It Came From The Void

rating icon 8 / 10

Track listing:

01. From Hell to Horizon
02. Kelper-452b
03. Psychosis (in a Vacuum)
04. Bury the Survivors/Ashes Tto Ashes
05. Black Hole Viscera
06. Succumb to the Void

Reality is all well and good, but you can hardly blame bands like KING BASTARD from diving enthusiastically into the grand lysergic sludge tsunami and letting the tides of time and doom take control. "It Came from the Void" is the New Yorkers' debut, but it sounds like a snapshot of something ongoing: a never-ending, whacked-out, post-SABBATH-ian jam, chuntering inexorably away in the swirling shadows, as the mortal realm disintegrates into dust. KING BASTARD call it "psychedelic filth" and that's just about perfect.

Audibly informed as much by free-form noise and syrupy ambience as they are by ELECTRIC WIZARD or CONAN, KING BASTARD are not just a cool, young band with a brilliant name. They are a cool, young band with a brilliant name, but this is not music performed to achieve anything beyond totally, riffed-out oblivion. Both strongly redolent of the genre's greatest bands and weirdly off-kilter and knuckle-headed, songs like "From Hell to Horizon" seem to proclaim devotion to The Riff and little else while generating outward ripples of shimmering, sonic scree. That prevailing atmosphere of druggy disorientation ensures that this is all more in keeping with the outer fringes of space rock, psychedelia and experimental drone than with anything you might slap a 'stoner rock' sticker on to. "Kelper-452b" is the closest thing to a straightforward doom song here, but it's still a deeply weird and palpably high-as-fuck take on those familiar elements.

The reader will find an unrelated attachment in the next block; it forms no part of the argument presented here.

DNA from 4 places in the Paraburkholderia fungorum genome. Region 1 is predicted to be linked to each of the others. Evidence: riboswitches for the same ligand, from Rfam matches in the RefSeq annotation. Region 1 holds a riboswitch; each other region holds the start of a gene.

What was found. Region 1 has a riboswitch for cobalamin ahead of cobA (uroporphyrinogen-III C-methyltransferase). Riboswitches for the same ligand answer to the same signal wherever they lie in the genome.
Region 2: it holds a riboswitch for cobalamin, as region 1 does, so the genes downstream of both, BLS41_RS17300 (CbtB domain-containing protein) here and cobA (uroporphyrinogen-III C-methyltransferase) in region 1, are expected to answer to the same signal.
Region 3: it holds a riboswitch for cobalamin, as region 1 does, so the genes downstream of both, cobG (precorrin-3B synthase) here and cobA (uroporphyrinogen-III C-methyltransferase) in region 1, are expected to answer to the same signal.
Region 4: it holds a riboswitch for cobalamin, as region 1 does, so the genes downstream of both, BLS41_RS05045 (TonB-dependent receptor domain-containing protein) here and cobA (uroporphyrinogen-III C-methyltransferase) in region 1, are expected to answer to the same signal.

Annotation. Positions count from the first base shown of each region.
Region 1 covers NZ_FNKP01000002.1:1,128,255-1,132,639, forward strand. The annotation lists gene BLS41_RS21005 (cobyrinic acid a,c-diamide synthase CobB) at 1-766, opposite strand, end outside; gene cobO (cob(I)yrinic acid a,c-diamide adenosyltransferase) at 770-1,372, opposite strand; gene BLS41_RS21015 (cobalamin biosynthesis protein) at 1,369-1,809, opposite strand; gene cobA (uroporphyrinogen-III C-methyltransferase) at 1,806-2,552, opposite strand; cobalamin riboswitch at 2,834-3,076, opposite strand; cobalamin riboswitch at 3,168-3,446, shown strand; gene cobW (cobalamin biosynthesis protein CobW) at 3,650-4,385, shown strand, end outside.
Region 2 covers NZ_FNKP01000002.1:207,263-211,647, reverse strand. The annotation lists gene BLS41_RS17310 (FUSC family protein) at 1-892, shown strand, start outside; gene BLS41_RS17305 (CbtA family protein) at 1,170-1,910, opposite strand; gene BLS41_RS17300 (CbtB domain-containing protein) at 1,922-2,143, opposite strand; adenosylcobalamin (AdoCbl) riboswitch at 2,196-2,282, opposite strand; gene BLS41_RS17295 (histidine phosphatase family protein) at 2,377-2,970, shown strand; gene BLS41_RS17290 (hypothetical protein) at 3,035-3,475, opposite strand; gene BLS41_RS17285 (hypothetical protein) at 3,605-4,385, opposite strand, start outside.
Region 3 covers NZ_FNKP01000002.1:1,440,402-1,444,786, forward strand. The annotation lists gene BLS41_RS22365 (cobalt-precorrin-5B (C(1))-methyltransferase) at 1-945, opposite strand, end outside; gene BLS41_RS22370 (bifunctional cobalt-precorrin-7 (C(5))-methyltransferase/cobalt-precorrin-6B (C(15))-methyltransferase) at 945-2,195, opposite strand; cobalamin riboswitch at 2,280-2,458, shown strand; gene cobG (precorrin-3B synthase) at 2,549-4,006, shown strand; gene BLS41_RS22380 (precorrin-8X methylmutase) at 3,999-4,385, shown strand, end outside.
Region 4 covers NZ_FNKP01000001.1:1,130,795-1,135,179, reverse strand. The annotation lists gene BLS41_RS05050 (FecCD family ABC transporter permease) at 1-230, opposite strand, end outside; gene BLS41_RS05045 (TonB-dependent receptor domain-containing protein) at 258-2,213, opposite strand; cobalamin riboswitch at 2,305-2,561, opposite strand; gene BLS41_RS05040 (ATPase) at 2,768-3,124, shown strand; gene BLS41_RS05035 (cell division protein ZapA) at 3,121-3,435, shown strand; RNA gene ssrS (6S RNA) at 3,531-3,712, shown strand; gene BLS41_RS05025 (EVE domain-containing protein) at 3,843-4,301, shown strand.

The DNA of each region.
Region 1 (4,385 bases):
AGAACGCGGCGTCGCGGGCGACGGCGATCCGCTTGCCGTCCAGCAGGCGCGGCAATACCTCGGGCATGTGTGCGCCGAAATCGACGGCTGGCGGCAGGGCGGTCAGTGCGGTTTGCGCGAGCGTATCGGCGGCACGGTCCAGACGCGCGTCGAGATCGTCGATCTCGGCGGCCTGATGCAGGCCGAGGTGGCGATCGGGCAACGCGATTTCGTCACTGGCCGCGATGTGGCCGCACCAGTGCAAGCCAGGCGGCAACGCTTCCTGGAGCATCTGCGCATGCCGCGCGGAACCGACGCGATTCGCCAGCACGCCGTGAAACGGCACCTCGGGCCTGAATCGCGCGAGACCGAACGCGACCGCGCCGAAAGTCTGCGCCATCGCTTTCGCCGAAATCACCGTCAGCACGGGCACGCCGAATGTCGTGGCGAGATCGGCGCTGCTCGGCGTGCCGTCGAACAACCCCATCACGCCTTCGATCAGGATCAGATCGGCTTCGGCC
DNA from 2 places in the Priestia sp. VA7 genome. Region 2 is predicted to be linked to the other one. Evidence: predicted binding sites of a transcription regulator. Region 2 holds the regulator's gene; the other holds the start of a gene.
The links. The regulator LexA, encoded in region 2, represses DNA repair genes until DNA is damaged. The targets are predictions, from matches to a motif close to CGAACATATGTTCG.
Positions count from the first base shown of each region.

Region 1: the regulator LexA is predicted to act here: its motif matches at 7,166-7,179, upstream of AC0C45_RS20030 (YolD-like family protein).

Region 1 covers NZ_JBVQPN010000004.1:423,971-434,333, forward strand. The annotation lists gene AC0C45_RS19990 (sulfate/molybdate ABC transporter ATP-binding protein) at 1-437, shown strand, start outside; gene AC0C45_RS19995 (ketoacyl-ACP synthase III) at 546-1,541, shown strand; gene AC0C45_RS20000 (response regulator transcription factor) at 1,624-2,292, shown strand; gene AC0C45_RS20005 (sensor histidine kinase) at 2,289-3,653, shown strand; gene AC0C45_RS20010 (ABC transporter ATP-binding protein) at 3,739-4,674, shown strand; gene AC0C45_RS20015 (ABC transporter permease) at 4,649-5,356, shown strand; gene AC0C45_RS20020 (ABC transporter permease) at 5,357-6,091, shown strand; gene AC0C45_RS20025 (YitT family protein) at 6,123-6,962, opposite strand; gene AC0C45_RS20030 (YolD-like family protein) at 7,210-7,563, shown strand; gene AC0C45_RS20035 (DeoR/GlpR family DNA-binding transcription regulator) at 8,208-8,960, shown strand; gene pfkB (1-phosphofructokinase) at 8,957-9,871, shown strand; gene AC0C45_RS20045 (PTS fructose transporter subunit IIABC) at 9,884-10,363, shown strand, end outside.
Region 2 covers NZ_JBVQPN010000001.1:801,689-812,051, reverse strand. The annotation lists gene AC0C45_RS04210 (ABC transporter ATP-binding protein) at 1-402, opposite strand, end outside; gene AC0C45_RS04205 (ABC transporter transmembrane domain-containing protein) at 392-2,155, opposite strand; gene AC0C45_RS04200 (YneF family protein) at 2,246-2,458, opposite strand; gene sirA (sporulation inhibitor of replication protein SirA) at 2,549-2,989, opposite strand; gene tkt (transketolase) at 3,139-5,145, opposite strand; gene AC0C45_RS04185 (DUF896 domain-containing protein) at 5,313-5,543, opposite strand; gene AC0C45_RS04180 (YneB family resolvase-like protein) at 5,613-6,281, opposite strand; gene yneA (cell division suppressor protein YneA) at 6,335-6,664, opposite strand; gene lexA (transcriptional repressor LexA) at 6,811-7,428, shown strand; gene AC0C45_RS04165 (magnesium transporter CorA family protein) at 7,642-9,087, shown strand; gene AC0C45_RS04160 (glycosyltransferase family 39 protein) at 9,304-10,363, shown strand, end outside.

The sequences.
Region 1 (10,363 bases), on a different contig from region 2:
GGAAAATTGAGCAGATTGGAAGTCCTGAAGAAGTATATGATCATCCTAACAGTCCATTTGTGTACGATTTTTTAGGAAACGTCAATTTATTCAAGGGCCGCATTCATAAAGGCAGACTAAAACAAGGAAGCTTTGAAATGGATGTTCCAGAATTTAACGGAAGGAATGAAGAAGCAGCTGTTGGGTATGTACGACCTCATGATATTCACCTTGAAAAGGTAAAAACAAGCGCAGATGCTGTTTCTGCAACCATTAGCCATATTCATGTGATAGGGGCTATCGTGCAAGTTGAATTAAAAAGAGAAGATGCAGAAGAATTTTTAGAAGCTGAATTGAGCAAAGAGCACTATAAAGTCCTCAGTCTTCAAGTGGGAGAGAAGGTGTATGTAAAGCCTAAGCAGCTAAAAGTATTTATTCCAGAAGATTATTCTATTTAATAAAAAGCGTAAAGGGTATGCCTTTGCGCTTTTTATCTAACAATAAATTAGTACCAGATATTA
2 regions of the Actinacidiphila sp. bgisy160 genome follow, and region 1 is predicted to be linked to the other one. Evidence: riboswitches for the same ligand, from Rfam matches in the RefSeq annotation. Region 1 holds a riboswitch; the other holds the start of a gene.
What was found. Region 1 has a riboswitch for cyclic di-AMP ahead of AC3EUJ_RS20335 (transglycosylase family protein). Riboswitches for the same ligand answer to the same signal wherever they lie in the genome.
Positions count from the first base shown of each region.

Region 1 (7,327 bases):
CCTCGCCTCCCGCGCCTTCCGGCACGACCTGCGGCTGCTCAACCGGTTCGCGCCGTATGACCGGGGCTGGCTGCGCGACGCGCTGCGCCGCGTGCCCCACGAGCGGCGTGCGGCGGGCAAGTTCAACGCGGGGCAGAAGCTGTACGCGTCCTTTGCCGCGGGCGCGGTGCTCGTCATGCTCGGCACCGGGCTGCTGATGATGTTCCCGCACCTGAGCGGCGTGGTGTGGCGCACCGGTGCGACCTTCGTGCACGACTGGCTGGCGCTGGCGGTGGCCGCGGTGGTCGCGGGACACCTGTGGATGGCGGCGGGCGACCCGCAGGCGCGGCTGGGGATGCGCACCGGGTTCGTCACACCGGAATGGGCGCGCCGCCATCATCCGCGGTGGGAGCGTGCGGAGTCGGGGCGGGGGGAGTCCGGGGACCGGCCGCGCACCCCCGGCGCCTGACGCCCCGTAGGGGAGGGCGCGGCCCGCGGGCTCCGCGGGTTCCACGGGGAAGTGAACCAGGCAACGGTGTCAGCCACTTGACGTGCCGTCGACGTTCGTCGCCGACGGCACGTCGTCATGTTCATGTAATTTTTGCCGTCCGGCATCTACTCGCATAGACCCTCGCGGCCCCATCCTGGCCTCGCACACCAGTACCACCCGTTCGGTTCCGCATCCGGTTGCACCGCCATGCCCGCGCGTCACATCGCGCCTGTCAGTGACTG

The vast potential on display here is obvious, particularly if you share this band's undeniable enthusiasm for getting baked. "Psychosis (in a Vacuum)" is a magnificently aggressive slab of rampaging, psycho-doom, replete with bursts of evil thrash and some avowedly out-there soloing. Even better, the closing "Succumb to the Void" is a slow-motion shrapnel shower, with riffs that expand and contract through choking clouds of hissing noise. The album ends with eerie spoken word and some sinister acoustic jangling: a rare moment of calculation that provides an otherwise wild and wayward record with a tangible finale.

Even ignoring the fact that you definitely want a shirt with KING BASTARD emblazoned across the front, "It Came from the Void" is a debut that hits all the desired psychedelic and doom-laden notes, while also sounding considerably more unhinged and untamed than most. Crank it up, fire up the bong and, Satan willing, we will see you on the other side.

Author: Dom Lawson
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